Chennai’s ‘Sound Mani’ Takes India’s Rare, Native Instruments Across The Globe

Sound Mani

Chennai’s Manikandan can play 18 different types of instruments, some of which you may have never even heard of. Fondly known as ‘Sound Mani’, he is on a mission to preserve ancient, rare, and native instruments from across India’s landscape.

Chennai’s Manikandan can play 18 different types of instruments, some of which you may have never even heard of. 

Fondly known as ‘Sound Mani’, he is on a mission to preserve ancient, rare, and native instruments from across India’s landscape. Fueled by this passion, he first picked up the Parai — a traditional Tamil frame drum.

“During festivities, people would play Parai and dance along. But when I tried to touch it, my family would drag me away. I understood later, that only certain people from the community can play it. I wanted to break that ideology and that’s why I picked it up,” he says. While his decision to pursue music was met with opposition from his family and school, he kept going on.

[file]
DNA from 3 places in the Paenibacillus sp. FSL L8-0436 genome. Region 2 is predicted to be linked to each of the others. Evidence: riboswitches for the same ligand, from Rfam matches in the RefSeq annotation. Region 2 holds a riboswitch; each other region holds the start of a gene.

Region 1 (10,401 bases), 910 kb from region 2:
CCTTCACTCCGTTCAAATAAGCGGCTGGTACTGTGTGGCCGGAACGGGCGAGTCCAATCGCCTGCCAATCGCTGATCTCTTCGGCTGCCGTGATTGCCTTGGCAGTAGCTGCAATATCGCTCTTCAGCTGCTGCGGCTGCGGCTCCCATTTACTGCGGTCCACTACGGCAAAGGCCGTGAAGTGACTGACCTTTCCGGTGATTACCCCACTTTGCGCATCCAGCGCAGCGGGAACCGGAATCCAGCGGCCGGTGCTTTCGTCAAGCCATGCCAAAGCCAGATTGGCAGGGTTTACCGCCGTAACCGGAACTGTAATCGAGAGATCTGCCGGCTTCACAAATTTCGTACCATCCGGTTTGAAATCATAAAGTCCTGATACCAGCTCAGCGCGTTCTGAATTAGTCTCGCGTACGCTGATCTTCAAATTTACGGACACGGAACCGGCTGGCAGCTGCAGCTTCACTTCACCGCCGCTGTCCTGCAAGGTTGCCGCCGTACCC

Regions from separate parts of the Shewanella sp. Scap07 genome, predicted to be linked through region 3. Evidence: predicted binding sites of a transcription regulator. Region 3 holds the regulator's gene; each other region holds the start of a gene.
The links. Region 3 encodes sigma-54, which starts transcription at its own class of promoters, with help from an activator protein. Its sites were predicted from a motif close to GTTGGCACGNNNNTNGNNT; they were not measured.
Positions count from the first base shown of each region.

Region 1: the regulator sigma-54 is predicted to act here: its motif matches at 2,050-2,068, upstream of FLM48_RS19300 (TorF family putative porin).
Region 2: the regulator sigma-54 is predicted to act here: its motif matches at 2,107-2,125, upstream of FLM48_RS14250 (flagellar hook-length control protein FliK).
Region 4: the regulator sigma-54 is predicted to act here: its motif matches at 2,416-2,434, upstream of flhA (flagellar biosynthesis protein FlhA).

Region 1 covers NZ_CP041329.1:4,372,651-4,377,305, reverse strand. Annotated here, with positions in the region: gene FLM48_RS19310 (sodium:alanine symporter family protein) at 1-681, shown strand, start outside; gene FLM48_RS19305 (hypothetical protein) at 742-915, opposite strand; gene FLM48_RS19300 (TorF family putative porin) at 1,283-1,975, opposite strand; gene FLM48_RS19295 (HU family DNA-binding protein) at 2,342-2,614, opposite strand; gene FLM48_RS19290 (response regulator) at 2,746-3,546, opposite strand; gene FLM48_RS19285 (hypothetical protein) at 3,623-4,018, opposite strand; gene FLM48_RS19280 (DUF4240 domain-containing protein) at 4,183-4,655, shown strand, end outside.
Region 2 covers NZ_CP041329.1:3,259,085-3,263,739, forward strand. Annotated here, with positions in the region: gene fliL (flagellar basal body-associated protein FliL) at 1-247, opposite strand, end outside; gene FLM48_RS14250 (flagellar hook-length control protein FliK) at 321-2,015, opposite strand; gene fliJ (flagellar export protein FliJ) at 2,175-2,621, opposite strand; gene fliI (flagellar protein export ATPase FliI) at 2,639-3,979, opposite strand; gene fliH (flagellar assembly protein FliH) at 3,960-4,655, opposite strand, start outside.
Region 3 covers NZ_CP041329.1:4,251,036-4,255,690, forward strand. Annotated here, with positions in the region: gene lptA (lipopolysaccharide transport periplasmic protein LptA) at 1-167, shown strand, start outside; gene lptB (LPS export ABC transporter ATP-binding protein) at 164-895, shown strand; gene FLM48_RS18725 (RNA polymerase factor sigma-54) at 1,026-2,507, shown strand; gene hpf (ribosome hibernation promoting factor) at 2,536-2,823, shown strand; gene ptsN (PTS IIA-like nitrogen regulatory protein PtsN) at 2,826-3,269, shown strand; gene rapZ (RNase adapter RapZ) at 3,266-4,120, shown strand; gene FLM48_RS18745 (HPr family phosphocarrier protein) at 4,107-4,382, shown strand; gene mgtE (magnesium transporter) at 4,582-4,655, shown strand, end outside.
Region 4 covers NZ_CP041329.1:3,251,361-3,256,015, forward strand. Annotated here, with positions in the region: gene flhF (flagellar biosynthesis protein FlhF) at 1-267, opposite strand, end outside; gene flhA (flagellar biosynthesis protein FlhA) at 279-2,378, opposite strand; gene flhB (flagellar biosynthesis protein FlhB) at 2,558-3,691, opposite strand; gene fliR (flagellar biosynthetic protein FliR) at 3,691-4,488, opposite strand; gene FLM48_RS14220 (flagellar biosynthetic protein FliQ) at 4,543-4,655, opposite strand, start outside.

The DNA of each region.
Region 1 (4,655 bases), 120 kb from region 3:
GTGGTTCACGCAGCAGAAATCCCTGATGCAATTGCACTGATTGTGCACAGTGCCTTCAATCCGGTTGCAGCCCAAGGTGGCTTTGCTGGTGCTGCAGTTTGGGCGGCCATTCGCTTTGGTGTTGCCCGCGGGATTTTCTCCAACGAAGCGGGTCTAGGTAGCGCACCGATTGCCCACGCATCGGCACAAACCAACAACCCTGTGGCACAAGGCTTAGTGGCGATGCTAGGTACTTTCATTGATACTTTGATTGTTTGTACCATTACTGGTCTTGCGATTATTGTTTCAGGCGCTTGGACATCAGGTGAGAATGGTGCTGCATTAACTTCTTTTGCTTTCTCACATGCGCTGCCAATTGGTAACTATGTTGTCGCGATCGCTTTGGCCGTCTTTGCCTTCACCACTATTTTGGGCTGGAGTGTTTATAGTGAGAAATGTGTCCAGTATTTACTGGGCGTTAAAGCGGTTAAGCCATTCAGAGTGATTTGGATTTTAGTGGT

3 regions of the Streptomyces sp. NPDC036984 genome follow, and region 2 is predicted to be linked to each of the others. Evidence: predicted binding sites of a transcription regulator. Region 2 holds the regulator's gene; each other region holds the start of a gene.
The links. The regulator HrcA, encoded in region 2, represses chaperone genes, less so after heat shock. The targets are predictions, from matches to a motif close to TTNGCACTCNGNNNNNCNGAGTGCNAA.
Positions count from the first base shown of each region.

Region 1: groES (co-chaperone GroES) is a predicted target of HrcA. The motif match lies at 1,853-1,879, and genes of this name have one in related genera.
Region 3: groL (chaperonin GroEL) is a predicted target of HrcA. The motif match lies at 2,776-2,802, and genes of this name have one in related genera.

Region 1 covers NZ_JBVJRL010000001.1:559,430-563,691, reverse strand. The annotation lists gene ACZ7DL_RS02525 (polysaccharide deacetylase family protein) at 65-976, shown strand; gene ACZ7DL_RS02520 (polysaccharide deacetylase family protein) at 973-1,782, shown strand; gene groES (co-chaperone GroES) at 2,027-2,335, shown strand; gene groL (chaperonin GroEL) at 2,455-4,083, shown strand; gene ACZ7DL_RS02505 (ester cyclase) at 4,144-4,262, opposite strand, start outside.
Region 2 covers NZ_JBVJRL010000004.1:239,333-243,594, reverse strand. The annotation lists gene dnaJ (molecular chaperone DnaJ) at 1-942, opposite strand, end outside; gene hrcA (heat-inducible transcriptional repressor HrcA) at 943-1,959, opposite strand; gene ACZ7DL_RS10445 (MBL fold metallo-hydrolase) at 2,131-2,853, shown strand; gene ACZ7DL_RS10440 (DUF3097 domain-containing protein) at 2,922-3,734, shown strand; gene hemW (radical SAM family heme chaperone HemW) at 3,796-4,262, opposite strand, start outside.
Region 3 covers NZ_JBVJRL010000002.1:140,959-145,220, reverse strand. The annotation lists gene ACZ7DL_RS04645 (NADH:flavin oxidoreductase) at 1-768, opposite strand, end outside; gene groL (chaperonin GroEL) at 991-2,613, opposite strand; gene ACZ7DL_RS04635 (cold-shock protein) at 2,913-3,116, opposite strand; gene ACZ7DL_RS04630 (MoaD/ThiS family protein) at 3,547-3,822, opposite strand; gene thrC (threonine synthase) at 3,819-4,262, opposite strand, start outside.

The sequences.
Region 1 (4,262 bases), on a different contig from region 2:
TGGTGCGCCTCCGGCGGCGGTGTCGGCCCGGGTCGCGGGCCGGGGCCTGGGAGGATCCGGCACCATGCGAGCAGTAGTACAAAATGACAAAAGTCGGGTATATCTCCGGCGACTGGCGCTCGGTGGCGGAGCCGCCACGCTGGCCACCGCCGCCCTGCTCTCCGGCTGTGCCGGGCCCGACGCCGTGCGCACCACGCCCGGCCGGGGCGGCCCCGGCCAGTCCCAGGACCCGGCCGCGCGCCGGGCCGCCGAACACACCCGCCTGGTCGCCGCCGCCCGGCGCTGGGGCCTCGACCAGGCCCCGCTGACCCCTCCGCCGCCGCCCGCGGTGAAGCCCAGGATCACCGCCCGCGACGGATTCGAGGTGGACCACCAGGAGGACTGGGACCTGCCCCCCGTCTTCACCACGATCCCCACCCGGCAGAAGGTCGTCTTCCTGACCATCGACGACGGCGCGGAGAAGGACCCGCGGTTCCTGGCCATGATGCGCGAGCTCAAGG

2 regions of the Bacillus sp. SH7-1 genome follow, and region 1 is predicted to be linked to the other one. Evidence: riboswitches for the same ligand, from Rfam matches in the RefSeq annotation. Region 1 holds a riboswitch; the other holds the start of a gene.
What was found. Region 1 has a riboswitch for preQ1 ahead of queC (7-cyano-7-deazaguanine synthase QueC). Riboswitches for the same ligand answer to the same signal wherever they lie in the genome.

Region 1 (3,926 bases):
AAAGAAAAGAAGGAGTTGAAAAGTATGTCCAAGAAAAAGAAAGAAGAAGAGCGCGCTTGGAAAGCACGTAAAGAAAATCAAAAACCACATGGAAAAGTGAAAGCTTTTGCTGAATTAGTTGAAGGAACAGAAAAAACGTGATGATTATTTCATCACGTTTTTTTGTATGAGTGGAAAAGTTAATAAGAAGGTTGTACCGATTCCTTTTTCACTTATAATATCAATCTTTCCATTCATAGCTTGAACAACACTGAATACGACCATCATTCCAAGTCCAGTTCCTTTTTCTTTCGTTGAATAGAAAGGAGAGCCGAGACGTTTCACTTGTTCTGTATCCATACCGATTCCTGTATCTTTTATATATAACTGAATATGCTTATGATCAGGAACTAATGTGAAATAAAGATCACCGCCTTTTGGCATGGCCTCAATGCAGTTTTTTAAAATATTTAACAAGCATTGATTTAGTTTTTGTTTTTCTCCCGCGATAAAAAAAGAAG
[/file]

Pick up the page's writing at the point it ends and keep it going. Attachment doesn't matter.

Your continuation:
The instruments he plays include Paun, Muttai Pazham, Udukai, and Irumugam Parai, which are all native instruments. “Everyone wants to learn western music, Carnatic music. But our ancestral music only comes from native instruments. If we keep playing these instruments, then the genre won’t die,” he says. 

Some of these instruments date back to the Sangam era, some were used by snake charmers and warriors, and some were used by honey gatherers to communicate in the forest. 

Manikandan has also performed at Dubai Expo 2020, representing Tamil Nadu at a global level. He performed in France in 2019 and has travelled to various countries teaching native instruments, with his next stop being Australia. 

Watch Manikandan create magic in this video: 

Edited by Divya Sethu

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